Every day Joe finds a caterpillar or worm to add to the bug house.
The tiny space is almost at full capacity and soon, we will have to build on an addition to make more room.
“I have to put them in here because they won’t survive the winter.”
But, don’t they? Don’t they find some way to survive the Winter, at least as eggs or larvae, to be born again in the Spring?
Of course they do! But…how?
We were both curious, so we googled it and looked it up in our bug books.
And guess what? Bugs don’t just survive the winter as eggs or larvae.
Some, like the Monarch butterfly, migrate to avoid the cold.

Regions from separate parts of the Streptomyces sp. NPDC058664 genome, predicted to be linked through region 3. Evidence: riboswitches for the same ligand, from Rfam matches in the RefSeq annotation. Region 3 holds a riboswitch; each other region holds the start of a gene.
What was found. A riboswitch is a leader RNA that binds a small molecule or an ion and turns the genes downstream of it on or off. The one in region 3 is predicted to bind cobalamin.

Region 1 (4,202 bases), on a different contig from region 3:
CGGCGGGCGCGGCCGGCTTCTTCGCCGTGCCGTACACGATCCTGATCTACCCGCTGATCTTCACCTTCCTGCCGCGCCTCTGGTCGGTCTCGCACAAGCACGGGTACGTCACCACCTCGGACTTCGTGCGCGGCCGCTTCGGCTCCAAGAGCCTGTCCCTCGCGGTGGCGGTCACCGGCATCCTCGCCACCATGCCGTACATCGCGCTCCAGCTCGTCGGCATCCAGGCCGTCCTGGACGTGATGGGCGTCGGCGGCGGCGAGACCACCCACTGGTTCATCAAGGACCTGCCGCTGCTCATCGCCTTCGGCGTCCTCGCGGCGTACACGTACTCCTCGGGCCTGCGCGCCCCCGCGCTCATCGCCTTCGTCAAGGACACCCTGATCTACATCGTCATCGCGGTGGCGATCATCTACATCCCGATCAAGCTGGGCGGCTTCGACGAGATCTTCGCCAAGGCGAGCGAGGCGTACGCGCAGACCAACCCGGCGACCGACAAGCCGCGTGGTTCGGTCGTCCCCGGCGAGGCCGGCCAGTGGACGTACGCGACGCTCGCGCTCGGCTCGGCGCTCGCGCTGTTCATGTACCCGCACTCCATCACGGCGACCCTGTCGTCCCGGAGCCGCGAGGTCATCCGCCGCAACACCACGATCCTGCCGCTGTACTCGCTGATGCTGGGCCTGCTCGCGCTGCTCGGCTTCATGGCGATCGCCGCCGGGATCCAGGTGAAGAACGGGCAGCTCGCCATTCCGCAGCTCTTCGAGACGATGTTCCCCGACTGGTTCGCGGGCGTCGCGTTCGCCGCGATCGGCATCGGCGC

Others, like the ladybug, hibernate. They stack themselves up on logs and under rocks, sharing heat and creating a buffer against the wind. How cool is that!?
Grasshoppers bury their eggs under the soil to protect them from the cold.
Still others, like Japanese beetles and water insects, survive winter as grubs or larvae, under the surface of the ground or underwater.
So this winter, the bug hunters will be active. We will look for ladybug towers and search for beehives. And in the Spring we’ll be digging up those Japanese beetle grubs and feeding them to the chickens.